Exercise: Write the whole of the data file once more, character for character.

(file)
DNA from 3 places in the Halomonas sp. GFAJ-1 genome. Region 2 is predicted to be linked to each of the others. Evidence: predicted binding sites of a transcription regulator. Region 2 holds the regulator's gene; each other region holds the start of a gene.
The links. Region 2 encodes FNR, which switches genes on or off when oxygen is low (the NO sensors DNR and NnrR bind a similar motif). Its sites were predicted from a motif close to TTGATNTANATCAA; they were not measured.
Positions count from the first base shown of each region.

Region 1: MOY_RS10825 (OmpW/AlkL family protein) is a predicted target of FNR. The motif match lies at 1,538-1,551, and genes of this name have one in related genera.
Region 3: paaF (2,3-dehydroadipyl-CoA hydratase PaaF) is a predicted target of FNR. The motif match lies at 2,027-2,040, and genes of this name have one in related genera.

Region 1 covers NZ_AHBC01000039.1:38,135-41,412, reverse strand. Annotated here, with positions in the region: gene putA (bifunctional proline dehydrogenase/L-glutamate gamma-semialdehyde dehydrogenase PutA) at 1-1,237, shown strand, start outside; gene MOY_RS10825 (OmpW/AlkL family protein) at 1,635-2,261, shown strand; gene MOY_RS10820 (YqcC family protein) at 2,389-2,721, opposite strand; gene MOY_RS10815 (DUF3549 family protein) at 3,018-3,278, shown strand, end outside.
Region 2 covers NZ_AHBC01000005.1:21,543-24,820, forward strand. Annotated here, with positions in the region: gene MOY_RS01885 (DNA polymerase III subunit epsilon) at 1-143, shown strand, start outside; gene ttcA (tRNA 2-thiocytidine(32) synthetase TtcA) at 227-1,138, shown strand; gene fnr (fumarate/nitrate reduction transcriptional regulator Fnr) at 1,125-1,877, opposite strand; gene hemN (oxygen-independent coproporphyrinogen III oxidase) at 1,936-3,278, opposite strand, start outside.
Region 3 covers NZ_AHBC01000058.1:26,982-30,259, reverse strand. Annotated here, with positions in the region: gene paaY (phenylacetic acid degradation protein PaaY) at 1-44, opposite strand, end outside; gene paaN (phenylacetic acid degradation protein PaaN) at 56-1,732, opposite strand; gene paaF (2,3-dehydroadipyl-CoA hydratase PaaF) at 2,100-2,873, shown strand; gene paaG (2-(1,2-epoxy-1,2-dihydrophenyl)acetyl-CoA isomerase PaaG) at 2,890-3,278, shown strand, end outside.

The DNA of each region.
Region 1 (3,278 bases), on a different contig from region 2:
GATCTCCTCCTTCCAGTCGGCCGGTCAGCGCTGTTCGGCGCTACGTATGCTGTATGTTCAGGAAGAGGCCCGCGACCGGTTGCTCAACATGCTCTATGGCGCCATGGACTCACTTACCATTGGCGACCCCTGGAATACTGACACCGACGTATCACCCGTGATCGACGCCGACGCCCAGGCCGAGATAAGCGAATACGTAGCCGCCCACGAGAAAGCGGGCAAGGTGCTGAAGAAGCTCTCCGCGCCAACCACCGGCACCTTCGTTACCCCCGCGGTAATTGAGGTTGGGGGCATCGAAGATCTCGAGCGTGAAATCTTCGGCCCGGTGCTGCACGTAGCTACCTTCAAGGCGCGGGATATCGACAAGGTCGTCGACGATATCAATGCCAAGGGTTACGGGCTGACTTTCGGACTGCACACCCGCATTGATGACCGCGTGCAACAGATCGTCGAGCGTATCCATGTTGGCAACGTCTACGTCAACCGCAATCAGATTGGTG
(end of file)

DNA from 3 places in the Halomonas sp. GFAJ-1 genome. Region 2 is predicted to be linked to each of the others. Evidence: predicted binding sites of a transcription regulator. Region 2 holds the regulator's gene; each other region holds the start of a gene.
The links. Region 2 encodes FNR, which switches genes on or off when oxygen is low (the NO sensors DNR and NnrR bind a similar motif). Its sites were predicted from a motif close to TTGATNTANATCAA; they were not measured.
Positions count from the first base shown of each region.

Region 1: MOY_RS10825 (OmpW/AlkL family protein) is a predicted target of FNR. The motif match lies at 1,538-1,551, and genes of this name have one in related genera.
Region 3: paaF (2,3-dehydroadipyl-CoA hydratase PaaF) is a predicted target of FNR. The motif match lies at 2,027-2,040, and genes of this name have one in related genera.

Region 1 covers NZ_AHBC01000039.1:38,135-41,412, reverse strand. Annotated here, with positions in the region: gene putA (bifunctional proline dehydrogenase/L-glutamate gamma-semialdehyde dehydrogenase PutA) at 1-1,237, shown strand, start outside; gene MOY_RS10825 (OmpW/AlkL family protein) at 1,635-2,261, shown strand; gene MOY_RS10820 (YqcC family protein) at 2,389-2,721, opposite strand; gene MOY_RS10815 (DUF3549 family protein) at 3,018-3,278, shown strand, end outside.
Region 2 covers NZ_AHBC01000005.1:21,543-24,820, forward strand. Annotated here, with positions in the region: gene MOY_RS01885 (DNA polymerase III subunit epsilon) at 1-143, shown strand, start outside; gene ttcA (tRNA 2-thiocytidine(32) synthetase TtcA) at 227-1,138, shown strand; gene fnr (fumarate/nitrate reduction transcriptional regulator Fnr) at 1,125-1,877, opposite strand; gene hemN (oxygen-independent coproporphyrinogen III oxidase) at 1,936-3,278, opposite strand, start outside.
Region 3 covers NZ_AHBC01000058.1:26,982-30,259, reverse strand. Annotated here, with positions in the region: gene paaY (phenylacetic acid degradation protein PaaY) at 1-44, opposite strand, end outside; gene paaN (phenylacetic acid degradation protein PaaN) at 56-1,732, opposite strand; gene paaF (2,3-dehydroadipyl-CoA hydratase PaaF) at 2,100-2,873, shown strand; gene paaG (2-(1,2-epoxy-1,2-dihydrophenyl)acetyl-CoA isomerase PaaG) at 2,890-3,278, shown strand, end outside.

The DNA of each region.
Region 1 (3,278 bases), on a different contig from region 2:
GATCTCCTCCTTCCAGTCGGCCGGTCAGCGCTGTTCGGCGCTACGTATGCTGTATGTTCAGGAAGAGGCCCGCGACCGGTTGCTCAACATGCTCTATGGCGCCATGGACTCACTTACCATTGGCGACCCCTGGAATACTGACACCGACGTATCACCCGTGATCGACGCCGACGCCCAGGCCGAGATAAGCGAATACGTAGCCGCCCACGAGAAAGCGGGCAAGGTGCTGAAGAAGCTCTCCGCGCCAACCACCGGCACCTTCGTTACCCCCGCGGTAATTGAGGTTGGGGGCATCGAAGATCTCGAGCGTGAAATCTTCGGCCCGGTGCTGCACGTAGCTACCTTCAAGGCGCGGGATATCGACAAGGTCGTCGACGATATCAATGCCAAGGGTTACGGGCTGACTTTCGGACTGCACACCCGCATTGATGACCGCGTGCAACAGATCGTCGAGCGTATCCATGTTGGCAACGTCTACGTCAACCGCAATCAGATTGGTG